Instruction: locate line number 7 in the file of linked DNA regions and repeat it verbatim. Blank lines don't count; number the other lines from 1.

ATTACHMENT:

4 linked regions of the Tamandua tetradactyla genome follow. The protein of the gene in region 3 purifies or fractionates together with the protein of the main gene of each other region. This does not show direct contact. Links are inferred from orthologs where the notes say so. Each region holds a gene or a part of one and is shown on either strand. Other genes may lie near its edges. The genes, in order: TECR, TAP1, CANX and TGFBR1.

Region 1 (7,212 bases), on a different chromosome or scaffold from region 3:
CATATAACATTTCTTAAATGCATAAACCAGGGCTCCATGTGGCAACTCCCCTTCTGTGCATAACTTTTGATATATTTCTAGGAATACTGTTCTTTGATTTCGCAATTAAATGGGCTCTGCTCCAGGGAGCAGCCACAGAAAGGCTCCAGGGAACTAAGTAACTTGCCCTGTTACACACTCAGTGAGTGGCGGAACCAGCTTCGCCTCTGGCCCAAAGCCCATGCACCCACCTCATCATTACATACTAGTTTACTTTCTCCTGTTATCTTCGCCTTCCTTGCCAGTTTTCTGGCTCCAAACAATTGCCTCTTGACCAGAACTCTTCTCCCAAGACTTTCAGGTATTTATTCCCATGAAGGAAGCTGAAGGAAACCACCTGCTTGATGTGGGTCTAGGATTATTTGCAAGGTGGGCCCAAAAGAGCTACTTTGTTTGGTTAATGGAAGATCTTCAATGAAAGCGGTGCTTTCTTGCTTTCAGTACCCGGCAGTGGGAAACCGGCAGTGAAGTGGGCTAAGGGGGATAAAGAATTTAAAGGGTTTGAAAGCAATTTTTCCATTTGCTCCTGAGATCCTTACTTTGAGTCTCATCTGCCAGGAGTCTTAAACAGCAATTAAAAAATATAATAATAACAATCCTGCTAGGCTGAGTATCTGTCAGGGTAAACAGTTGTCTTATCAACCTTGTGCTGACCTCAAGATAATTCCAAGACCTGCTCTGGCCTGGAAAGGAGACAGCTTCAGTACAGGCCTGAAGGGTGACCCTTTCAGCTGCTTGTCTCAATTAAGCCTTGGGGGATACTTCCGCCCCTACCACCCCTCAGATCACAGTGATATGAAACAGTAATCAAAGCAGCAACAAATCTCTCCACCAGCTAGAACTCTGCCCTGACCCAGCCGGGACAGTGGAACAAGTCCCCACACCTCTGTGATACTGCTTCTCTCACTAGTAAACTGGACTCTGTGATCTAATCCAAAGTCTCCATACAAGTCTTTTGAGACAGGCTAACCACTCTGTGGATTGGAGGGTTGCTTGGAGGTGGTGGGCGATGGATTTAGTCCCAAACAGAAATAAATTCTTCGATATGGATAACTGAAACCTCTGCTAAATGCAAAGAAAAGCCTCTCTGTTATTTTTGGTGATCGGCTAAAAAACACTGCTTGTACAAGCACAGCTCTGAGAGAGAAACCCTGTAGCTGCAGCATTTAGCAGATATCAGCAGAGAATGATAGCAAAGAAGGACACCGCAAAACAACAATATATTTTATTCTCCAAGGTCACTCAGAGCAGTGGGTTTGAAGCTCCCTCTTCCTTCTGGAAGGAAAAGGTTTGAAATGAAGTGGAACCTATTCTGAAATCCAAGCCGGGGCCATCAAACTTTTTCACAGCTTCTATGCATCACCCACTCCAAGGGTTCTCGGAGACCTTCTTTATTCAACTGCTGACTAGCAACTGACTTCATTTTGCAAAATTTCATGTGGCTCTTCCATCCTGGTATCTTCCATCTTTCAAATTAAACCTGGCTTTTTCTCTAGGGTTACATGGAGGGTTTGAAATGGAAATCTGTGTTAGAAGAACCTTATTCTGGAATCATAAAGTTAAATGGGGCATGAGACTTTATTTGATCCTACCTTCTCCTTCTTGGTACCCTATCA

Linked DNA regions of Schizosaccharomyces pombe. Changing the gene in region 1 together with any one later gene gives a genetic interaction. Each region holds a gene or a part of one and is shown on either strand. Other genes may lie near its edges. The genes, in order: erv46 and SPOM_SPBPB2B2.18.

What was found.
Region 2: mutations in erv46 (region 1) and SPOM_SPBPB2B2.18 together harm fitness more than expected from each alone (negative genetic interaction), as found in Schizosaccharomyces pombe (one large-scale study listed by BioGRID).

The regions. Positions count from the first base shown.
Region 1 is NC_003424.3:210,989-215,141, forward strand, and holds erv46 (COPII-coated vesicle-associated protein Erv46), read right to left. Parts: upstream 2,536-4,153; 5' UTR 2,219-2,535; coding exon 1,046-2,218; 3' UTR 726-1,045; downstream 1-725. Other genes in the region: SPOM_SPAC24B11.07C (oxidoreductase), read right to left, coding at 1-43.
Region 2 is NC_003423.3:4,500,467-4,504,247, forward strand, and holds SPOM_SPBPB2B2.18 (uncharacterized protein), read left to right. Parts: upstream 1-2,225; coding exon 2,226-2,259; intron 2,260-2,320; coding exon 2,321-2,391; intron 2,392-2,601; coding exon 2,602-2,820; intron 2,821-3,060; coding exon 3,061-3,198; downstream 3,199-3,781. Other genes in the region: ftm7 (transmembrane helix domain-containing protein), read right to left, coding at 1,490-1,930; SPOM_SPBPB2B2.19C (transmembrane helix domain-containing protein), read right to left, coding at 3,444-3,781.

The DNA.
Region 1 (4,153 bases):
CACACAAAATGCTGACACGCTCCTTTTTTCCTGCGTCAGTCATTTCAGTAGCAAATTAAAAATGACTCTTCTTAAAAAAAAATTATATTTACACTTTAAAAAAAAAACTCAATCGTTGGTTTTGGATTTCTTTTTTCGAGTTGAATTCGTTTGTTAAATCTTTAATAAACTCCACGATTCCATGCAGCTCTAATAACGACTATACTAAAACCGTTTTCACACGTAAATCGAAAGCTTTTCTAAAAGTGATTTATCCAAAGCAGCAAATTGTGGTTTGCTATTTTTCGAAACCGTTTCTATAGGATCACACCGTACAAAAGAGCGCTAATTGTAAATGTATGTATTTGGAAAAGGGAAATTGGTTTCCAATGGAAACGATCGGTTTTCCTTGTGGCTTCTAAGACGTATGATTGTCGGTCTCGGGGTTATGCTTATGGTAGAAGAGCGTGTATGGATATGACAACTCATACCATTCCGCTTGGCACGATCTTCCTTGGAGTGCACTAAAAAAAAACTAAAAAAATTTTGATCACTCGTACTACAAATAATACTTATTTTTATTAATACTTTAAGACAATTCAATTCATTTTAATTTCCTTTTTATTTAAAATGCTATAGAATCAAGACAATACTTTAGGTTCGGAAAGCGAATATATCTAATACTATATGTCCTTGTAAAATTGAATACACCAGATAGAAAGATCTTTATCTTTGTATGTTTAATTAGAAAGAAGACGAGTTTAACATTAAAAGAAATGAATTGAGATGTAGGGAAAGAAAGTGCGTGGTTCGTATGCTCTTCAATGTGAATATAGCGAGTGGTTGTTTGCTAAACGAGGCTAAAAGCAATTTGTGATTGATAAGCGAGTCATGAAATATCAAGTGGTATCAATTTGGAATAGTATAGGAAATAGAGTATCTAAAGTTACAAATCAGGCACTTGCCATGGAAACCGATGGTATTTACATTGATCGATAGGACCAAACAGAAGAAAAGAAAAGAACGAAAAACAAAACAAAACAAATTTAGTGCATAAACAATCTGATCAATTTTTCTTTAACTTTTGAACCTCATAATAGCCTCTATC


The regions. Positions count from the first base shown.